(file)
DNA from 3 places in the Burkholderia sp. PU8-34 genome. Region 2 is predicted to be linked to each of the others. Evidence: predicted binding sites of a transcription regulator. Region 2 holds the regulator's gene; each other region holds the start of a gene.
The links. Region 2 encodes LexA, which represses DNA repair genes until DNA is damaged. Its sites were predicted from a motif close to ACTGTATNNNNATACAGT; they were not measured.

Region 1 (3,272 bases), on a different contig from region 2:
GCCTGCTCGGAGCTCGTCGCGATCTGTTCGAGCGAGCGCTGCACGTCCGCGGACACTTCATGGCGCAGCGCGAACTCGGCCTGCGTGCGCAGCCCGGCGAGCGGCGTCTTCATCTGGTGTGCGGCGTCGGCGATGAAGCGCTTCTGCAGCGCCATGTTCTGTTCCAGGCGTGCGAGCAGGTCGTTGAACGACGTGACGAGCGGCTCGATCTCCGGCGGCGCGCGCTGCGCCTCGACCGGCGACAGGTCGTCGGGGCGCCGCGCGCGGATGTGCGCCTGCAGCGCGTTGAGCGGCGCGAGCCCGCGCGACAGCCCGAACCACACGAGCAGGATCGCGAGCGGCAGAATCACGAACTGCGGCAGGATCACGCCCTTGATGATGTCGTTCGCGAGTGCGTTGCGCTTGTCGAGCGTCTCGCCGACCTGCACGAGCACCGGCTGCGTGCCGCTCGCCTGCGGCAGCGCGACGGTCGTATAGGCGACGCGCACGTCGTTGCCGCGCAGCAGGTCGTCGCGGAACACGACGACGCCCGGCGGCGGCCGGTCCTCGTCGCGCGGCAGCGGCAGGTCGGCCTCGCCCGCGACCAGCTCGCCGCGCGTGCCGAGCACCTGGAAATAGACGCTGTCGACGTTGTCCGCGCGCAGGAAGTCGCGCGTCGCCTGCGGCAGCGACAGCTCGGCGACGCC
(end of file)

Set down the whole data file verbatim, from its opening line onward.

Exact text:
DNA from 3 places in the Burkholderia sp. PU8-34 genome. Region 2 is predicted to be linked to each of the others. Evidence: predicted binding sites of a transcription regulator. Region 2 holds the regulator's gene; each other region holds the start of a gene.
The links. Region 2 encodes LexA, which represses DNA repair genes until DNA is damaged. Its sites were predicted from a motif close to ACTGTATNNNNATACAGT; they were not measured.

Region 1 (3,272 bases), on a different contig from region 2:
GCCTGCTCGGAGCTCGTCGCGATCTGTTCGAGCGAGCGCTGCACGTCCGCGGACACTTCATGGCGCAGCGCGAACTCGGCCTGCGTGCGCAGCCCGGCGAGCGGCGTCTTCATCTGGTGTGCGGCGTCGGCGATGAAGCGCTTCTGCAGCGCCATGTTCTGTTCCAGGCGTGCGAGCAGGTCGTTGAACGACGTGACGAGCGGCTCGATCTCCGGCGGCGCGCGCTGCGCCTCGACCGGCGACAGGTCGTCGGGGCGCCGCGCGCGGATGTGCGCCTGCAGCGCGTTGAGCGGCGCGAGCCCGCGCGACAGCCCGAACCACACGAGCAGGATCGCGAGCGGCAGAATCACGAACTGCGGCAGGATCACGCCCTTGATGATGTCGTTCGCGAGTGCGTTGCGCTTGTCGAGCGTCTCGCCGACCTGCACGAGCACCGGCTGCGTGCCGCTCGCCTGCGGCAGCGCGACGGTCGTATAGGCGACGCGCACGTCGTTGCCGCGCAGCAGGTCGTCGCGGAACACGACGACGCCCGGCGGCGGCCGGTCCTCGTCGCGCGGCAGCGGCAGGTCGGCCTCGCCCGCGACCAGCTCGCCGCGCGTGCCGAGCACCTGGAAATAGACGCTGTCGACGTTGTCCGCGCGCAGGAAGTCGCGCGTCGCCTGCGGCAGCGACAGCTCGGCGACGCC